New struggles and challenges must be confronted at each grade level during a child’s academic development. Specifically, in the public high school years, many teens struggle to stay organized, facing difficulty managing their assignments and agendas. The high school years open students to far more freedoms, social opportunities, new technologies, and countless distractions. Subsequently, many teens cannot seem to figure out how to manage all of their obligations.
Being organized is an essential skill that will help your teen as he or she grows into an adult. Research shows that organized students develop habits that will help them perform better in school and in the long term in their professional and adult life. Thankfully, there are several ways parents can continue to guide their teenage children toward greater organization and self-management.
Secrets to Teenage Organization
One of the main reasons many parents struggle to guide their teenage children towards organization is the common teenage desire for freedom from their parents. As teens encounter more privileges and responsibilities, they want to break free from the parental nest.
During this period of unrest and self-discovery, teens quickly feel overwhelmed and disorganized. As teens desire more freedom and self-control, parents are often pushed away as they try to intervene. Despite this power struggle, parents can still offer guidance and support.
Set the Boundaries
First and foremost, if your teen is among the many who desire to assert their independence, you must first set and explain clear boundaries and expectations.
For example, if you are trying to help your teenage son or daughter plan out their schedule and they refuse your assistance, clearly explain the consequences of any missteps. Specifically, if your teen wants to prove that he can manage all his work and sports obligations without your help, clearly explain the consequences if he falls behind on his responsibilities. This consequence can be taking away his computer access for a certain period, requiring your child to write all plans on a family calendar, etc.
If your teens truly feel they can handle the responsibilities, allow them to try. However, be sure you have a backup plan and clear expectations before they head into their daily plans without your guidance.
Set up an Agenda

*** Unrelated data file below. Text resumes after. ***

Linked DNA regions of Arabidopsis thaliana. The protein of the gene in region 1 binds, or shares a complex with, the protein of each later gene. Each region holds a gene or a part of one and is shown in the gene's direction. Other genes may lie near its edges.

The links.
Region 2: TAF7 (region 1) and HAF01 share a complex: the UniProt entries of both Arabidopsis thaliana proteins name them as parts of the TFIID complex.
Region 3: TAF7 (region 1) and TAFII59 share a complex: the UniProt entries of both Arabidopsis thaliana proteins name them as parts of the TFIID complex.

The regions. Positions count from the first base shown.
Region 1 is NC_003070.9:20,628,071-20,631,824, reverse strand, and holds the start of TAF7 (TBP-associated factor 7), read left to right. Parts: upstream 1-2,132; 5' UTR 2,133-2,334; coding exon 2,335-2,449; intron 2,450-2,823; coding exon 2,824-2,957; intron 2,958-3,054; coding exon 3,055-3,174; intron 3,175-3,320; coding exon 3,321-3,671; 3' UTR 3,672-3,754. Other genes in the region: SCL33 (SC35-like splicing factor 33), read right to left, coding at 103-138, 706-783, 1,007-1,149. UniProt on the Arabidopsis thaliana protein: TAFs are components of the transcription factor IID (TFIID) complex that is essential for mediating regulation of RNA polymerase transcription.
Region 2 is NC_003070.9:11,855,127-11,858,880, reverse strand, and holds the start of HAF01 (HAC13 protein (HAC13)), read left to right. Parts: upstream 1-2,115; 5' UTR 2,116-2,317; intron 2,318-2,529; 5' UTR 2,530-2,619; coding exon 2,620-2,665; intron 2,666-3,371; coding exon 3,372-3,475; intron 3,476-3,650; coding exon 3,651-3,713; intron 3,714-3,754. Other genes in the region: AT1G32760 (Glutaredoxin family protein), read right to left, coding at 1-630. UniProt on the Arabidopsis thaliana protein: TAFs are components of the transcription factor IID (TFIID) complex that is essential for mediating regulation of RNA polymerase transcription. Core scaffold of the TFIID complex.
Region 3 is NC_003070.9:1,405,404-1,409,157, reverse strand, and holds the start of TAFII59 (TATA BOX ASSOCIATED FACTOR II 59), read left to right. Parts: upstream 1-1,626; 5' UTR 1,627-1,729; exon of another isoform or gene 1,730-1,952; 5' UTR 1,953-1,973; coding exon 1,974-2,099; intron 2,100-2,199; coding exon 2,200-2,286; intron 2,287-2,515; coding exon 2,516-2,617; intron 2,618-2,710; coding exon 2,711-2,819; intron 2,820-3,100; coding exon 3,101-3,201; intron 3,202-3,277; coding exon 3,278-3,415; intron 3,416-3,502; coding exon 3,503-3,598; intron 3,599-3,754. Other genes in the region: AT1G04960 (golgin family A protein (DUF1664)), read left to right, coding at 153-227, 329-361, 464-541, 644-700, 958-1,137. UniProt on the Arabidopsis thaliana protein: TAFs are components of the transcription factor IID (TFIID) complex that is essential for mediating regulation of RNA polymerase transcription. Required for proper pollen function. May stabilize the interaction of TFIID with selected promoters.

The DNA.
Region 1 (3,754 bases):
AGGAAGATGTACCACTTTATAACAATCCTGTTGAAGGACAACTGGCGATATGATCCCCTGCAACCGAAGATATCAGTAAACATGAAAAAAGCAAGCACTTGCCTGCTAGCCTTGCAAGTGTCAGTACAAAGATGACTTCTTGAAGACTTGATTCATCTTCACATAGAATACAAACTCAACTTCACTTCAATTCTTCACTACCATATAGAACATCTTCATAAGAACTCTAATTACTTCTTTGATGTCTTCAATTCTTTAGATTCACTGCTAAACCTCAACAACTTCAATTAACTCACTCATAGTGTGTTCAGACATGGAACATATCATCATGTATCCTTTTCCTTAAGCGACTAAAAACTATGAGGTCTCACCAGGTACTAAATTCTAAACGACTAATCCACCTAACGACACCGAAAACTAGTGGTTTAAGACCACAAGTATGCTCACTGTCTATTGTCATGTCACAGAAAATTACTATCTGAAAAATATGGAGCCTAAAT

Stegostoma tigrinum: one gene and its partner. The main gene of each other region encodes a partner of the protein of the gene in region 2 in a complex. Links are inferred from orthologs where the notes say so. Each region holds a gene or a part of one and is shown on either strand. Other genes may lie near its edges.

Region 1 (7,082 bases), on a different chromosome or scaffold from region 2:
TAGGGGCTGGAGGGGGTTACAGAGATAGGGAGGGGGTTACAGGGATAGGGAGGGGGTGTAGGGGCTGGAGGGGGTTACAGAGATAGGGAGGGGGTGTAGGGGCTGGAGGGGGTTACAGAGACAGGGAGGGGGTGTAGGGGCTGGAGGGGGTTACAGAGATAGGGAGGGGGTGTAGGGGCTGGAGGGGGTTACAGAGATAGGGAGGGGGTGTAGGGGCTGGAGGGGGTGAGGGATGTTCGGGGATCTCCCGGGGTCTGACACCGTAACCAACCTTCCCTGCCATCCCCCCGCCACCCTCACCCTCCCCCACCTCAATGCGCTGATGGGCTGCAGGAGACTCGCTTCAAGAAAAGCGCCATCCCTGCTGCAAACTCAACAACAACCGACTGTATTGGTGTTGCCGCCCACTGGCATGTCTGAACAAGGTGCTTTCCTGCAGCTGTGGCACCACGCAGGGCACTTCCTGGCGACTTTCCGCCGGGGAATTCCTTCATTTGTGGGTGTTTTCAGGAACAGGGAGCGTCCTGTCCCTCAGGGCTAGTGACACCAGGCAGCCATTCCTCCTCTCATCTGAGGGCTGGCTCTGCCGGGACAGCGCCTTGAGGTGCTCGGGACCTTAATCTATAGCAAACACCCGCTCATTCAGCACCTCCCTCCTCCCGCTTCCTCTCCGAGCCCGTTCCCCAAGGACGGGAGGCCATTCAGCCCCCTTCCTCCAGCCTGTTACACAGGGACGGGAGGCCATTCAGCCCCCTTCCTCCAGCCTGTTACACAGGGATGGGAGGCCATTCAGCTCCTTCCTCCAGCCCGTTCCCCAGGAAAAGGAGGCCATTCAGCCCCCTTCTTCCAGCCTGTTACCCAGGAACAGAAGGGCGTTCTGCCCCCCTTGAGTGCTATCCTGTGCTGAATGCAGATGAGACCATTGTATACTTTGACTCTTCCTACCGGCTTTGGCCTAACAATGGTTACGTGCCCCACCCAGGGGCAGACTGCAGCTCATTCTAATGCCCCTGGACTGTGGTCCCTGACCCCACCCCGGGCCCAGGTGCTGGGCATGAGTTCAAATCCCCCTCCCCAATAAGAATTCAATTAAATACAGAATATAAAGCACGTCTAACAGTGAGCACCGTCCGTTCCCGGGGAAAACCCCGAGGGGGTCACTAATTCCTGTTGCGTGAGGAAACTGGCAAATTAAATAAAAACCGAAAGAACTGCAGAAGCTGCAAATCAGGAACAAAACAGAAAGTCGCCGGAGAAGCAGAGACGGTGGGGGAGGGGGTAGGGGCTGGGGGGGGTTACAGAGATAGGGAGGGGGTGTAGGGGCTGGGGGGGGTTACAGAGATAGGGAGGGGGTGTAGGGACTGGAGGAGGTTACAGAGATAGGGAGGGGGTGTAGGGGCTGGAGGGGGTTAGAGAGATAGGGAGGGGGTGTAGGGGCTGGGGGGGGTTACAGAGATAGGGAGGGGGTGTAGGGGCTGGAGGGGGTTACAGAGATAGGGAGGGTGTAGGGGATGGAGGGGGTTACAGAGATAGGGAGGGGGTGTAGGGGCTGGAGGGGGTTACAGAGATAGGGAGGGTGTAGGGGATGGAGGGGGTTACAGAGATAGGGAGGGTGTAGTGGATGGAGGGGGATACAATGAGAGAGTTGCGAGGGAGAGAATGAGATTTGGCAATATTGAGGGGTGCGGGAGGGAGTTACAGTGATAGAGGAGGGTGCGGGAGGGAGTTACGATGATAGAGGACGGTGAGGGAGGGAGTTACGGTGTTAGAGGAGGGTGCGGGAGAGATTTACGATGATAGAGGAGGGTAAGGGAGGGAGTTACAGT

If your teens struggle or fail to stay organized without your help, then begin to teach them proper organizational habits by requiring that they fill out an agenda or planner each day. Begin by teaching them how to fill their agenda with the most important dates and obligations. List all sports games, practices, recitals, club meetings, and activities your son or daughter must attend. Next, have your son or daughter write down any big events or appointments.
Students should use this same planner for homework as well. To teach your son or daughter how to keep track and monitor his or her classwork assignments, require that your child fills out all homework responsibilities for each class every day. If your son or daughter fails to do this consistently, try emailing his or her teachers. Often, teachers will sign and approve students’ planners and agendas to ensure students write all homework instructions correctly. If your son or daughter fails to meet your homework planning expectations, follow up with a clear consequence for their missteps.
Adding to homework organization, have your son or daughter find out if their teachers post homework and assignment information online. Many teachers are helping students to stay organized and on track by posting all assignments and upcoming announcements to a classroom website. If this is available for your son or daughter, allocate time each day to look at his or her class homework sites together. By doing this regularly, your teen will learn patterns of organization and routine.
Establish Progress Checks
As your teen adheres to the organization's requirements, including keeping a calendar and organizing necessary dates and assignments, monitor your teen’s progress by establishing regular check-ups. Set up a day of the week or a specific time each day to make sure your teenager’s school work, agenda, and other materials are organized as you have explained and required.
Regular progress checks help to hold your teen accountable; similarly, check-ups help teens to stay on track with the established guidelines. As your teen improves his or her organization skills, you can gradually reduce the frequency of your progress checks. You can even begin to “reward” your teen as he or she demonstrates responsibility and organization. For example, after showing a commitment to the organization for an entire semester, you can extend your curfew by 30 minutes on Friday or Saturday evenings.
Helping your child develop organizational skills will not only pay off with a higher GPA but build long-term skills that will help your teenager excel in life.
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